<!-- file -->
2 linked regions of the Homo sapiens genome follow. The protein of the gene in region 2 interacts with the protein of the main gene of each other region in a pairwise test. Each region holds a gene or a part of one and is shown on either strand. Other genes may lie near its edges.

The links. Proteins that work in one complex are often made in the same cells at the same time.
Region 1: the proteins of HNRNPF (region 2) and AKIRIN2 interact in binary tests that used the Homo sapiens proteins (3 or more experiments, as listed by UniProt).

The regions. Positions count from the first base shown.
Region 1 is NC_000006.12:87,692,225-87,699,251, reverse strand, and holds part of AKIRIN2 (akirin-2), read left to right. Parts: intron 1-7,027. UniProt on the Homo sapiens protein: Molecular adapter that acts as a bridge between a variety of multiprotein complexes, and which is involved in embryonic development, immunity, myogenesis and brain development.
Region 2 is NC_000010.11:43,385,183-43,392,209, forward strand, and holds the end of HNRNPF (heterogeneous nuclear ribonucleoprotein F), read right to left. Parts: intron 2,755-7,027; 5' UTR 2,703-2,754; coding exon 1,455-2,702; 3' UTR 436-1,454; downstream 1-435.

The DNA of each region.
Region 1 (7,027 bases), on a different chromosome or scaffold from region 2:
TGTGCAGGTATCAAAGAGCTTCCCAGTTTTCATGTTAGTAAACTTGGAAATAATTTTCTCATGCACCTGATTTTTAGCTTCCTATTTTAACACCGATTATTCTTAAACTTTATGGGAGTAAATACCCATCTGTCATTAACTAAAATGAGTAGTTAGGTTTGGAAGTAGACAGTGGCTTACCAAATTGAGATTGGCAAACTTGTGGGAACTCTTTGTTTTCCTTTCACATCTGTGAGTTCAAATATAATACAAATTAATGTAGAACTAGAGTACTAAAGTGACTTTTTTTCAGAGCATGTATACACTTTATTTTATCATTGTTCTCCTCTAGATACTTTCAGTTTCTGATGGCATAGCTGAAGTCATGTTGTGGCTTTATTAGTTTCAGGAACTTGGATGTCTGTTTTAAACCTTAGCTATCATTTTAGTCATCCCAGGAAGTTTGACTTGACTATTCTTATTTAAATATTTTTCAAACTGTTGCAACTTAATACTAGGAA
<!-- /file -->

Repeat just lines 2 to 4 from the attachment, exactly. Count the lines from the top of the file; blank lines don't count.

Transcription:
The links. Proteins that work in one complex are often made in the same cells at the same time.
Region 1: the proteins of HNRNPF (region 2) and AKIRIN2 interact in binary tests that used the Homo sapiens proteins (3 or more experiments, as listed by UniProt).

The regions. Positions count from the first base shown.